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  • Free Trade Fact of the Day

    The vast majority of economists agree that further reductions in trade barriers through the Doha Round of trade negotiations would spur economic growth around the world help lift millions of people out of poverty in developing countries. Unfortunately it does not look like the current President will get much progress done on the issue before he leaves office, and if a Democrat wins the White House, all hope for American leadership on free trade will be dead. But as CATO’s Daniel Ikenson demonstrates in a new paper, countries both rich and poor can still realize gains from increased trade by reforming their trading systems.

    Called ‘trade facilitation’ these reforms include “improving the chain of administrative and physical procedures involved in the transport of goods and services across international borders.” Ikenson writes:

    Like tariff cuts, improvements in trade facilitation procedures can help reduce the cost of trade and increase its flow. A 2004 United Nations study revealed burdensome processes in developing countries, where the average customs transaction involves 20 to 30 parties and requires 40 separate documents to complete. A 2004 World bank study of 75 countries found that if “below average” performances on a compilation of four broad trade facilitation indices were able to raise their scores “halfway to the average” score for all 75 countries, world trade would increase by $377 billion, or about 9% per year.

    Posted in International [slideshow_deploy]

    2 Responses to Free Trade Fact of the Day

    1. Michael Morgan Glend says:

      It seems to me that education in the developing nations is the key to any future trade of any kind. How can we as AMERICANs continue to support nations that have such a low degree of pity for their own people. Murder ,rape ,disfigurement is something I don't believe most people hear enough about. Are we trading money ,ideology, goods,?????? We as a nation need to stand,take a position that we will not trade with any nation that does not protect its own people.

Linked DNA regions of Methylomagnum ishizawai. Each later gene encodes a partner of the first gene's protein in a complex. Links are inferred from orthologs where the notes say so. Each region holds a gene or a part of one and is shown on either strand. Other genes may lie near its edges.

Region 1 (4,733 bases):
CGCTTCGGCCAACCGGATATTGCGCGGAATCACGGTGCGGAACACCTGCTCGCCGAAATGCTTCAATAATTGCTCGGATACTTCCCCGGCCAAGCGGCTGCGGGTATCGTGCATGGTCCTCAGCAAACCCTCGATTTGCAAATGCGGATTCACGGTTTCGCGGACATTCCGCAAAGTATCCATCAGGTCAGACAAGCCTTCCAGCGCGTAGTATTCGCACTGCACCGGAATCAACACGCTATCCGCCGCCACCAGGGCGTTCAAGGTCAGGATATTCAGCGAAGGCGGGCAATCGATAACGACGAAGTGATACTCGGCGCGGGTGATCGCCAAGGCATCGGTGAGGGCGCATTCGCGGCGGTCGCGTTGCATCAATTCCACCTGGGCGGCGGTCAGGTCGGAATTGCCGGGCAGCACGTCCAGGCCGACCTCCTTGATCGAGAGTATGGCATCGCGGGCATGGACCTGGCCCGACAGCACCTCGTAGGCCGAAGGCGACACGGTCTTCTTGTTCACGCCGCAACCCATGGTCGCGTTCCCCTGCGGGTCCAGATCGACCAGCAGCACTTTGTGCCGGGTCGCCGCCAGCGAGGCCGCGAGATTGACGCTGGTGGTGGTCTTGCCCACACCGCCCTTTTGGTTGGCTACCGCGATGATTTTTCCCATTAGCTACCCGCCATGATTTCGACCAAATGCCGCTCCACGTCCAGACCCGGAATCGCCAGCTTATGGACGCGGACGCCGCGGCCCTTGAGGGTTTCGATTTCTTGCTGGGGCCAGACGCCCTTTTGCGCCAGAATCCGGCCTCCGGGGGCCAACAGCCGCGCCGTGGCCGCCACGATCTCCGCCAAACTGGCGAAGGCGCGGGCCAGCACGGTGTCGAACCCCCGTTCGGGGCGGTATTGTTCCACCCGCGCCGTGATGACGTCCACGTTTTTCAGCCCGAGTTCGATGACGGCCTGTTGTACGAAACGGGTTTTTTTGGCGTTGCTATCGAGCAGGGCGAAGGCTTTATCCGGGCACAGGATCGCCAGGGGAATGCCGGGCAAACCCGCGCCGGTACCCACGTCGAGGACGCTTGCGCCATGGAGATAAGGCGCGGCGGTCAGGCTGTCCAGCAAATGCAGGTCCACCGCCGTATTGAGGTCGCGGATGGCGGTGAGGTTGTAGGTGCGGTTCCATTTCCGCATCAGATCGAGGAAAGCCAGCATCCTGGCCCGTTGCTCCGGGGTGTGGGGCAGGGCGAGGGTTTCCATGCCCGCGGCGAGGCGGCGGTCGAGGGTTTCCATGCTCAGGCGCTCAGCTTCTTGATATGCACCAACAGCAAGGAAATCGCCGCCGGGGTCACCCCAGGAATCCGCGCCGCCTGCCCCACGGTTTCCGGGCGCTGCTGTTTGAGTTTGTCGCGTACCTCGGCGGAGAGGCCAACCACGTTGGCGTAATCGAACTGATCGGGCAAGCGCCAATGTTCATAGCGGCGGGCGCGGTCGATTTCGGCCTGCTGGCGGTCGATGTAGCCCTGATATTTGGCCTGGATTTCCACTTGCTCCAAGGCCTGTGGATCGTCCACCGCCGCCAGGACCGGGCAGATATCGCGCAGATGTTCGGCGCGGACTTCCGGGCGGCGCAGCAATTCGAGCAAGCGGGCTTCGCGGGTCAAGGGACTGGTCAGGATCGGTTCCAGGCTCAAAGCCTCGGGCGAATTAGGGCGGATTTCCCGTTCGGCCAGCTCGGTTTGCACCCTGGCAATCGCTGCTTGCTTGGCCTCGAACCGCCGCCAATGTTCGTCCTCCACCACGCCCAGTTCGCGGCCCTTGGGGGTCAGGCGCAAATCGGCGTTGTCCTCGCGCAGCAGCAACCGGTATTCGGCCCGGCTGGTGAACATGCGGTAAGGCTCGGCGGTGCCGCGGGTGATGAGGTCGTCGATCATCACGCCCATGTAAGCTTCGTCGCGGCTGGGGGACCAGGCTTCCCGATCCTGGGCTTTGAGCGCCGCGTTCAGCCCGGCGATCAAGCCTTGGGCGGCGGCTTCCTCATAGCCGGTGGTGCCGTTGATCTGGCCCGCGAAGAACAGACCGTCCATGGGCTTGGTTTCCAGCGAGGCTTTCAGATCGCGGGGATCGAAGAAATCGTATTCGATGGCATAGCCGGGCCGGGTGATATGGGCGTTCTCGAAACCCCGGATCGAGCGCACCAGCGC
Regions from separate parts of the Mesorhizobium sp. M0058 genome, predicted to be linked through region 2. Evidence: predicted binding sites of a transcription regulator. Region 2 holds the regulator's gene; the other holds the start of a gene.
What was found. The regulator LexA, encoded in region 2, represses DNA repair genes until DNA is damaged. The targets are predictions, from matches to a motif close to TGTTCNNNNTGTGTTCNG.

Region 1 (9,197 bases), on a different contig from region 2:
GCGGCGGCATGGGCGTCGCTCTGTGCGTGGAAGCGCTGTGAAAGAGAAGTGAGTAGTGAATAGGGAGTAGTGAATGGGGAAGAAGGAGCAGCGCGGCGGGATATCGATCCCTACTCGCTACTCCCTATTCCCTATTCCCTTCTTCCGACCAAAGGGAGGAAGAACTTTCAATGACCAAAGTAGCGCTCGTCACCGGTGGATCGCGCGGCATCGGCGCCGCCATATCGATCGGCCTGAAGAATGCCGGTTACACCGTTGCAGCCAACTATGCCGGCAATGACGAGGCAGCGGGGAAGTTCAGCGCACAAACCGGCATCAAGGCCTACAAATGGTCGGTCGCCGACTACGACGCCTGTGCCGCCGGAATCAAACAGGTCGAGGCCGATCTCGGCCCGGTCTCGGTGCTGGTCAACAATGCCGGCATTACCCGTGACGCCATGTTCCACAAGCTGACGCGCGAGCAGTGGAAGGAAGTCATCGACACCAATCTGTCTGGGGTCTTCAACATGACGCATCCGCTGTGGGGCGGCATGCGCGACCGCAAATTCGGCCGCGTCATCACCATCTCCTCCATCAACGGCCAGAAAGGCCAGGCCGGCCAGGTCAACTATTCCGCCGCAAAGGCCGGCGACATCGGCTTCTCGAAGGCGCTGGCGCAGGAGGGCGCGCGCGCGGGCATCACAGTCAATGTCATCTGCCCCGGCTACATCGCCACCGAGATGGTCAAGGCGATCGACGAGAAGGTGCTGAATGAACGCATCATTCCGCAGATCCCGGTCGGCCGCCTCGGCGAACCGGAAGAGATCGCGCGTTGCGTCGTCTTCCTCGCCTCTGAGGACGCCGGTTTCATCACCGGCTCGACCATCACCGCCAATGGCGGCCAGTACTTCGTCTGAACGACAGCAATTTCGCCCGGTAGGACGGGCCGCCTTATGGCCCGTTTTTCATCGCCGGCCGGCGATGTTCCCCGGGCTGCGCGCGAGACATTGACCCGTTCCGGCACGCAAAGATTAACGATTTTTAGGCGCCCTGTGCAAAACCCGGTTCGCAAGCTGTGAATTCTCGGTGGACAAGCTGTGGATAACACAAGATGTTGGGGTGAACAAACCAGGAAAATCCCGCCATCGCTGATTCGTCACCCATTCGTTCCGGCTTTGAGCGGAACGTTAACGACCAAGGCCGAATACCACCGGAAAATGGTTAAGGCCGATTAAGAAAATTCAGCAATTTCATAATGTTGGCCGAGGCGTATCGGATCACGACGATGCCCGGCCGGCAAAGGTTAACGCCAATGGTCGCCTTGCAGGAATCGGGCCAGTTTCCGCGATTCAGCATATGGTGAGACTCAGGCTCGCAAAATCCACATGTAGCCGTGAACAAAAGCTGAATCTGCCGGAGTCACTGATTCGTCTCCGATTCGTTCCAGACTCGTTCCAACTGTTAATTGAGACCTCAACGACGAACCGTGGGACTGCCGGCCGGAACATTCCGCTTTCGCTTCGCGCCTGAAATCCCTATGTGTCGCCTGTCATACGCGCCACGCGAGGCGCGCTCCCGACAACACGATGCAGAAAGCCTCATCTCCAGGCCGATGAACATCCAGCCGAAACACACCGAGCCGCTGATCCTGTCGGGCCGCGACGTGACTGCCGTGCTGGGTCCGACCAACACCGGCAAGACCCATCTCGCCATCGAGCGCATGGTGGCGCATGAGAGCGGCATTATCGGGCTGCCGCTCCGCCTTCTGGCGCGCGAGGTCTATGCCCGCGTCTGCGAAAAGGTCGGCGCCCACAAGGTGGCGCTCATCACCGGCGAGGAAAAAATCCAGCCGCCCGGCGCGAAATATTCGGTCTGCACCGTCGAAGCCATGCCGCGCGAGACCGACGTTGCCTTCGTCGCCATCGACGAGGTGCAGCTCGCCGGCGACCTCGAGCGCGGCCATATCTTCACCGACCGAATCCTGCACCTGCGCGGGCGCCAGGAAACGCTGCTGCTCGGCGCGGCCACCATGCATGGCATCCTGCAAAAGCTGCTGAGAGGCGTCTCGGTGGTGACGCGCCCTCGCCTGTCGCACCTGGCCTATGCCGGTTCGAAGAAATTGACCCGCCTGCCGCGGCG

2. Matt, IN says:

      I agree with Michael. We should not be supporting countries such as these. I'm all for free trade (and a tax system smart enough not to hurt our country because of it…Fair Tax), but our values are FAR more important than saving a dollar or two on products so we can get them from China instead of an allied country such as India, Japan, South Korea, or any of many many others.

      I already look at the country of origin for the goods I buy and avoid to the absolute best of my ability buying goods from oppressive, communist, or enemy countries. Our allies are more important to me than saving a dollar.

      Remember, where your treasure is, there too will be your heart (paraphrased from Jesus)

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